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A working group of Dublin City Councillors has produced a position paper calling for access to public housing to be extended to everyone.

Public housing should be “high quality sustainable housing for all citizens regardless of income, that is rented from one’s local authority or its nominees (AHBs) so as to affordably and securely provide for one’s particular housing needs”, says the group’s report.

Rents should be decided according to household income rather than the cost of building the homes.

To transition towards universal access to housing the council could start by offering homes to those on incomes of less than €75,000 per year for a couple, or less than €50,000 for singles.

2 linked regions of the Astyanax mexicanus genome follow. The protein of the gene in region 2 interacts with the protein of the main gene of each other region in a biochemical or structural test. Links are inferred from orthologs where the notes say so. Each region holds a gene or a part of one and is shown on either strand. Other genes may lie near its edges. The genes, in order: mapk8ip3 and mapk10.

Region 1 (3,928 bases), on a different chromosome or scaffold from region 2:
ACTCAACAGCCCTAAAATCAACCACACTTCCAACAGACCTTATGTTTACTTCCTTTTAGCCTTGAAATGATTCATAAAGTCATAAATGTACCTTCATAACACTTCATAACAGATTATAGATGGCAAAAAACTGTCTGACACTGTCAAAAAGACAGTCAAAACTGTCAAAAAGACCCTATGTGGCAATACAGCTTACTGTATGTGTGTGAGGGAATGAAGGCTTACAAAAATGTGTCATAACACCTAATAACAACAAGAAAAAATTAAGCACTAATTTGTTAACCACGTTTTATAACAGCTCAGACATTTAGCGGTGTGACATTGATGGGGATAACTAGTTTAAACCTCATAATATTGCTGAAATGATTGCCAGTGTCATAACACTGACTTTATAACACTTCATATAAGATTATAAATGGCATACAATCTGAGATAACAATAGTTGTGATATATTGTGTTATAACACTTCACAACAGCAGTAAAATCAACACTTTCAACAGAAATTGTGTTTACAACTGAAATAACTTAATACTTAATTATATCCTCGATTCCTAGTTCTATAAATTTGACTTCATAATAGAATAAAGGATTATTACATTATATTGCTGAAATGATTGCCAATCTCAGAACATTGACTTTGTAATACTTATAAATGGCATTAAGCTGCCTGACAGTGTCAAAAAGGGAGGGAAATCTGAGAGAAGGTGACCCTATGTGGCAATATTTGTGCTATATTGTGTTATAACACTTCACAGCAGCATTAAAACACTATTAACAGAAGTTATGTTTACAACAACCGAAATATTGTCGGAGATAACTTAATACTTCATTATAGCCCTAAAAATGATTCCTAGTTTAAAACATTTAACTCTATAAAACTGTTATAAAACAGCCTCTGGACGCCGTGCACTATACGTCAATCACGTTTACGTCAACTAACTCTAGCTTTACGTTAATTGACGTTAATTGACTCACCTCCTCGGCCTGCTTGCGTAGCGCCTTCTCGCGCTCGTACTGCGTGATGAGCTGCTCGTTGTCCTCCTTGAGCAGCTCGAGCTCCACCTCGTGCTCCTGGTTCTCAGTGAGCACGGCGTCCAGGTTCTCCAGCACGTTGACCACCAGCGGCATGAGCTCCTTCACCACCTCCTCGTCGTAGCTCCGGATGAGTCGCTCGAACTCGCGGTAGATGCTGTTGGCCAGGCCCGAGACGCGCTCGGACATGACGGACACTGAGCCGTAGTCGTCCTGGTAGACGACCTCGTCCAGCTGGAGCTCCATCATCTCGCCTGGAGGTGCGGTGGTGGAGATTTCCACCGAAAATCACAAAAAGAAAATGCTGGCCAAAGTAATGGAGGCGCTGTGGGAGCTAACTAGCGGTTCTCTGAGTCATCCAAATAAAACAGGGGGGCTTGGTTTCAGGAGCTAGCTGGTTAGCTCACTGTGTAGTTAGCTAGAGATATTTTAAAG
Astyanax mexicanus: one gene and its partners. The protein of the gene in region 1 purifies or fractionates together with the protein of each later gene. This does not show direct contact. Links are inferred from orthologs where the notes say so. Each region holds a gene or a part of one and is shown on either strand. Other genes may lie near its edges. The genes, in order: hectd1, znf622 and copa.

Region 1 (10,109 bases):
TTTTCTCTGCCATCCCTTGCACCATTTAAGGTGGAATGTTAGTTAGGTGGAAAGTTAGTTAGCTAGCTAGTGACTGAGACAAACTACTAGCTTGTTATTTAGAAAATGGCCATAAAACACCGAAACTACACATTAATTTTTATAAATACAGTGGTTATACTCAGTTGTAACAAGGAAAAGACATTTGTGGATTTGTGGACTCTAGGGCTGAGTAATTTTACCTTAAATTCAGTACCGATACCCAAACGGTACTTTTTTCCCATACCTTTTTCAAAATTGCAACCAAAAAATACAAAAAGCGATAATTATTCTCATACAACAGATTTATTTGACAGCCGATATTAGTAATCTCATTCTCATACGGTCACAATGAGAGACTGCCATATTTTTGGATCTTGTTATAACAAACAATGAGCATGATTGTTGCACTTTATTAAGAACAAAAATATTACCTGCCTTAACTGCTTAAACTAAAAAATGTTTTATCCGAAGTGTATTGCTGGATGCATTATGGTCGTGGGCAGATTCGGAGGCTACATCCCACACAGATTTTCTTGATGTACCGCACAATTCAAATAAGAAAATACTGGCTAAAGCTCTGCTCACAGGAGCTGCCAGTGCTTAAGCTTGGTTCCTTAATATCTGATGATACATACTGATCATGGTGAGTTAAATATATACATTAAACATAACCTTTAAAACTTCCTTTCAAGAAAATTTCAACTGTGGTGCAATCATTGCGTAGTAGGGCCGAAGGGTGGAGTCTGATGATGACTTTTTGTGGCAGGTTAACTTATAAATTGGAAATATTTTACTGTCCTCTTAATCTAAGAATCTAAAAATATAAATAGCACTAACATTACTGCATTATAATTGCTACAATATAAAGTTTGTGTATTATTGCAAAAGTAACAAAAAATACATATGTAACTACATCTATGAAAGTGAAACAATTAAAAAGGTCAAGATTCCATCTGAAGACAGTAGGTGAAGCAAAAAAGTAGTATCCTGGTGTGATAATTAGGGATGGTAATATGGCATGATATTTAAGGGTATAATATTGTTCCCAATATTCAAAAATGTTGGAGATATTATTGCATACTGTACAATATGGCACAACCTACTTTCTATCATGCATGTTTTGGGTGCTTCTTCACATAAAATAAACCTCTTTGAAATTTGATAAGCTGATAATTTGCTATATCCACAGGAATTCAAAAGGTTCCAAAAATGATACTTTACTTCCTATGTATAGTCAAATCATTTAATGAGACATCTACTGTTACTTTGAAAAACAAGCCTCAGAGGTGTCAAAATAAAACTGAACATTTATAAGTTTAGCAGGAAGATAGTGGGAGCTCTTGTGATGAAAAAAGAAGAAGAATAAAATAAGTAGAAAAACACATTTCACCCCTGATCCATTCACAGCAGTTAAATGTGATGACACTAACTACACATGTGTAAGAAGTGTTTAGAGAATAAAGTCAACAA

“It is a vision paper,” says Labour Councillor Alison Gilliland, the Lord Mayor, who chaired the working group and the council’s housing committee, which last month voted to support the working group’s report and send it to the full council.

“It’s where we would like to see the council go and national housing policy go in the future,” Gilliland said.

But rolling it out would place a massive burden on taxpayers, said the council housing manager, Brendan Kenny, last month. And beyond the council’s powers, he said.

“It is really, I think, a waste of time to be actually promoting something that is totally contradictory to government policy,” Kenny said.

What Is Public Housing?

The term “public housing” is used a lot but there is no agreed definition of it, says Gilliland.

In 2019, the housing committee set up a working group to agree on a definition of public housing and outline the council’s vision for it, says the report.